My route for this years TGO Challenge has been vetted and signed off. Here’s a run down of where I’m heading, some of the vetters comments and how it differs from last year’s trek. I’m starting from Lochailort and finishing at Dunnottar Castle this time.
My vetter this time was Colin Crawford who provided some great insight into some of the high level sections and even suggested a few additional tops I might like to bag along the way. He appeared to quite like the route.
You’re a man after my own heart; this really does look like a proper challenge with no less than 23 assorted Munros and Corbetts. I’ll work on the basis that your fitness and stamina will be up to the job.
It will need to be. The first day is the toughest of the crossing with almost 2200m of ascent, so I’ve got to get my fitness at a good level as I wont have any time to ease myself in gently. Not ideal really, just the way the route worked out.
I’ve basically tried to link up a few of the National Scenic Areas: Moidart, Loch Shiel, Glen Coe, Loch Rannoch and Glen Lyon, Loch Tummel, and Deeside & Lochnagar. But I’ve also aimed to take it up a notch from last years route and include more high level walking with 25 munros/corbetts. At 17167 m of ascent it’s almost double that I did in 2014.
The first day is a big one taking me over the Moidart corbetts, hopefully with a wild camp at a lochan, before dropping shortly back down to Glenfinnan the next morning.
The Moidart Corbetts are a very fine group of hills, tough of access but a joy to wander over once you’re up there. If you manage these western giants in one outing, I salute you.
Then it across into the top end of Cona Glen before another high level stretch over to Glen Scaddle and on towards Corran.
Upper Cona Glen is deliciously remote and the ridge you plan to follow is superb in good weather..
Once across the Corran Ferry, I then head up through the forest to link with the West Highland Way (WHW) for a short stretch before another big day tackling the Mamores munros, but from the south. This isn’t the normal route up to the ridge, but it appears to be a goer. Once off the ridge I’m planning to pick up a resupply parcel in Kinlochleven at the end of a long day before either heading up to Blackwater Reservoir or up the WHW towards the Devils Staircase.
From Kingshouse the big days keep coming, this time the Clatchlet traverse over the Black Mount and the Aonach Eagach (not the Glen Coe one) taking in another couple of munros before dropping down to Bridge of Orchy. Then it’s up and over the Bridge of Orchy Munros before one of my few lower level days on down Glen Lyon via Loch an Daimh to Bridge of Balgie…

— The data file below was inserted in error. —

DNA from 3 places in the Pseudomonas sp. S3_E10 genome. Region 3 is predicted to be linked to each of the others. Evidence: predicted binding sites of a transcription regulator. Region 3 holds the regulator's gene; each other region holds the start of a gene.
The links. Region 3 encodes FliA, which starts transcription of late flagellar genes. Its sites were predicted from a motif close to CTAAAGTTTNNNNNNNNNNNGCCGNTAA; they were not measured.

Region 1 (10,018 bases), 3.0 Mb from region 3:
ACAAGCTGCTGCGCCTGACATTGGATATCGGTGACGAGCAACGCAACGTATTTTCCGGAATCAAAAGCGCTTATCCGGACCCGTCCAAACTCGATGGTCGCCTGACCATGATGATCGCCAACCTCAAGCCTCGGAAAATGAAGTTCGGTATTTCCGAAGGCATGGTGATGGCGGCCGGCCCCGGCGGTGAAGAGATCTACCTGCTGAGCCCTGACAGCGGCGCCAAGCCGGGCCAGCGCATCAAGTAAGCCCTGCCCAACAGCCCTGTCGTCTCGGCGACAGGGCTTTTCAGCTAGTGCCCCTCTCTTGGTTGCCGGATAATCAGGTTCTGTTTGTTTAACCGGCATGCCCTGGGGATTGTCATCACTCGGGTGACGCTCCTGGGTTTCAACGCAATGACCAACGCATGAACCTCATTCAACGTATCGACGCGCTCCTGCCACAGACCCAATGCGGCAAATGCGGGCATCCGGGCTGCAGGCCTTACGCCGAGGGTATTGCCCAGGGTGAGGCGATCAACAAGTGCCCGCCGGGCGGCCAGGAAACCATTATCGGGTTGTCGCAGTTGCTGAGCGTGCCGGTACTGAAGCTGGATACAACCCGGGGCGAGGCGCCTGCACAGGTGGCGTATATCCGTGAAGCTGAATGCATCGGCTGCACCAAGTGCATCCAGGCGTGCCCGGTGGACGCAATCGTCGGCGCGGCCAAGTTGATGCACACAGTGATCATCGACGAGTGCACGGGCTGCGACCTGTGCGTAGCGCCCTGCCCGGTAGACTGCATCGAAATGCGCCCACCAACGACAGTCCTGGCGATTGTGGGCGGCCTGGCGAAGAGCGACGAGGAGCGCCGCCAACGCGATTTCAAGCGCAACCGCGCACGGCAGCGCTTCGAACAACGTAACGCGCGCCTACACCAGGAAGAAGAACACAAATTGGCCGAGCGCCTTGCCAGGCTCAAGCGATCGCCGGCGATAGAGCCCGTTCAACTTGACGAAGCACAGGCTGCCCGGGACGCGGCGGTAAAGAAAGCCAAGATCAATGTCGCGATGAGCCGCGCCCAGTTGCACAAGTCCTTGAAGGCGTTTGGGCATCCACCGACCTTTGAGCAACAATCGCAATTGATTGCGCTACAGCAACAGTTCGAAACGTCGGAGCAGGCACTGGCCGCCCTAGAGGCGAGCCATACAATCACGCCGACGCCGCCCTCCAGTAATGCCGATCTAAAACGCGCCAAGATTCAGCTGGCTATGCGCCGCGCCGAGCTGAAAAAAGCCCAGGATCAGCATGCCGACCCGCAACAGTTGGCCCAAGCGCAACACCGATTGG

No hills today but this could be a surprisingly tough one. You have a trackless pass to cross between the reservoirs and that trench through which the Feith Thalain flows could possibly be awkward, slopes at a high camber.
…before climbing back up again to set myself up for another high level route the next day. This time over Carn Gorn and another few munros including Schiehallion, before dropping down for a night at Tummel Bridge (hopefully at a campsite if I can find one, I’ll be in desperate need of a wash by then after a week). This will be only one of two nights near civilisation, the other being at Tarfside.
And easy stretch from Tummel Bridge to Blair Athol then links me into Glen Tilt for a camp. I follow Glen Tilt as far as the Falls of Tarf before breaking off west via Fealar Lodge and Loch nan Eun to drop down to Glen Baddoch.
Relish Loch nan Eun, a wonderfully scenic high loch, usually noisy with the “eun” of its title.
Then it’s over to Loch Callater and the usual climb up around Carn an Sagairt More, on over Cairn Bannoch, Cairn of Gowal and Broad Cairn before picking my way over Sandy Hillock and Ferrowie for a night camped at Loch Brandy.
You’ll lose everyone else as you stroll over Sandy Hillock to Capel Mounth, Ferrowie and Lair of Alderarie. The latter is very flat and was once used as a meeting spot for Highland games by folk from neighbouring glens. In comparison to the big hills though, this is a forgotten area which now sees few visitors.
The final stretch takes me on down to Tarfside for a night before the last two days over Mount Battock and finally through the Fetteresso Forest to Dunnottar Castle.
I’m pleased with the route, and really looking forward to it. I already sense that I’m going to enjoy it. It’s 14 full days of walking though with not that much of a let up, so if the weather’s not kind there’s not too much chance of playing catch up. At 362 km it’s a little longer than I’d like given the ascent, so fingers crossed.
There are a couple of challenges still to sort out being there will be;
- few places to resupply (only Kinlochleven and Blair Athol)
- few places to get washed and laundered (all wild camps other than Tummel Bridge and Tarfside)
- few opportunities to recharge phone and camera
For now it’s simply a case of getting fit.
|Daily Average Ascent||m||739||1226|
|Munros + (optional)||1 (2)||16 (4)|
|Corbetts + (optional)||1 (1)||9 (1)|